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Roger De Hoveden
The Annals vol.2., From A.D. 1180 To A.D. 1201.


Sir John Froissart's Chronicles of England, France, Spain and the Ajoining Countries from the latter part of the reign of Edward II to the coronation of Henry IV in 12 volumes 

Chronicles of Enguerrand De Monstrelet (Sir John Froissart's Chronicles continuation) in 13 volumes 

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Roger De Hoveden
The Annals vol.2., From A.D. 1180 To A.D. 1201.
page 484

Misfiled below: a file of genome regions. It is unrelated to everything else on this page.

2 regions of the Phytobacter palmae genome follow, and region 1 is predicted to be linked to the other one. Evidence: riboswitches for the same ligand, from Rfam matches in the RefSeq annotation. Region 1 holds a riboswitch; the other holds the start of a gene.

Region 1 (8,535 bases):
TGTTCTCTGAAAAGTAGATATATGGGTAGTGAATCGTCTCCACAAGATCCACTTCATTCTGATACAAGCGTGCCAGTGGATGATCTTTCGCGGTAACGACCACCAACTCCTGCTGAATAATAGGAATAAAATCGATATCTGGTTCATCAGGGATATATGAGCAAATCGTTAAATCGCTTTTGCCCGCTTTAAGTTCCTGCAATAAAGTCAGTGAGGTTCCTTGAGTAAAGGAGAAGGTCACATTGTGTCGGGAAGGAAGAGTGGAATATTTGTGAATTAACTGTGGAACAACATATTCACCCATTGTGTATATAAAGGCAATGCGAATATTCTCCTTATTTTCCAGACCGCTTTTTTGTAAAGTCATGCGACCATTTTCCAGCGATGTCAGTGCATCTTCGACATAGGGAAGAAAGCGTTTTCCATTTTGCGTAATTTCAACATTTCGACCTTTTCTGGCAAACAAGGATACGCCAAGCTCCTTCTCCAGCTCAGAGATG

A.D. 1200. DISSENSION AT PABIS. 483 sire,jeaçe_jmda final reconciliation were made_J)etvrgen.,the said William de StutevìIIe and William de Mowbray, to the following^ effect :—William de Stuteville renounced his claim which he made against William de Mowbray respecting his barony, and William de Mowbray gave to William de Stuteville, for his homage and for the renunciation of his claim, nine knight's fees in addition, and twelve pounds of yearly revenue. And thus, all their disputes being settled on both sides, they became reconciled in the presence of John, king of England, in the second year of his reign, at Lue in Lindesey, a vili of the bishops of Lincoln, on the first SundayinSeptuagesima. In the same year, Philip, king of Prance, gave to the Jews permission to reside at Paris and in his other cities, he having expelled them therefrom in the first year of his reign. In the same year, John, king of England, immediately after the agreement made between him and the king of Prance, set out for Aquitaine with a large army, but no one was found to make head against him. In this year also, a divorce was effected_between John, king of England, and Hawisa, his w2e, daughter of William, earl ôT~GIoucester,"T)y Elias, blsEôp of Bordeaux, William, bishop of Poitou, and Henry, bishop of Saintes, because they were related in the third degree of affinity. After this divorce had taken place between John, king of England, and his wife, the king of England, by the advice of his lord, Philip, king of Prance, married Isabel, the daughterjff^Ailmar^ count of Angoulême, whom the said count, by the sanction~and advice ó"f~Eìchard, king of England, had previously given to Hugh Le Brun, count de la Marche ; and the said count had acknowledged her as his wife, by promise made as pledge for the future,49 and she had taken him for her husband by promise made for the future ; for because she had not yet attained marriageble years, the said Hugh declined to be united to her in presence of the church. However, the father of the damsel, on seeing that John, king of England, had a fancy for her, took her out of the custody of Hugh Le Brun, and gave her in marriage to John, king of England ; and she was immediately married to John, king of England, at Angoulême, by Elias, archbishop of Bordeaux. In the same year, a serious dissension arose between the students and citizens of Paris, the origin of which was as fol4 9 " Verba de prœseuti." Ιΐ2

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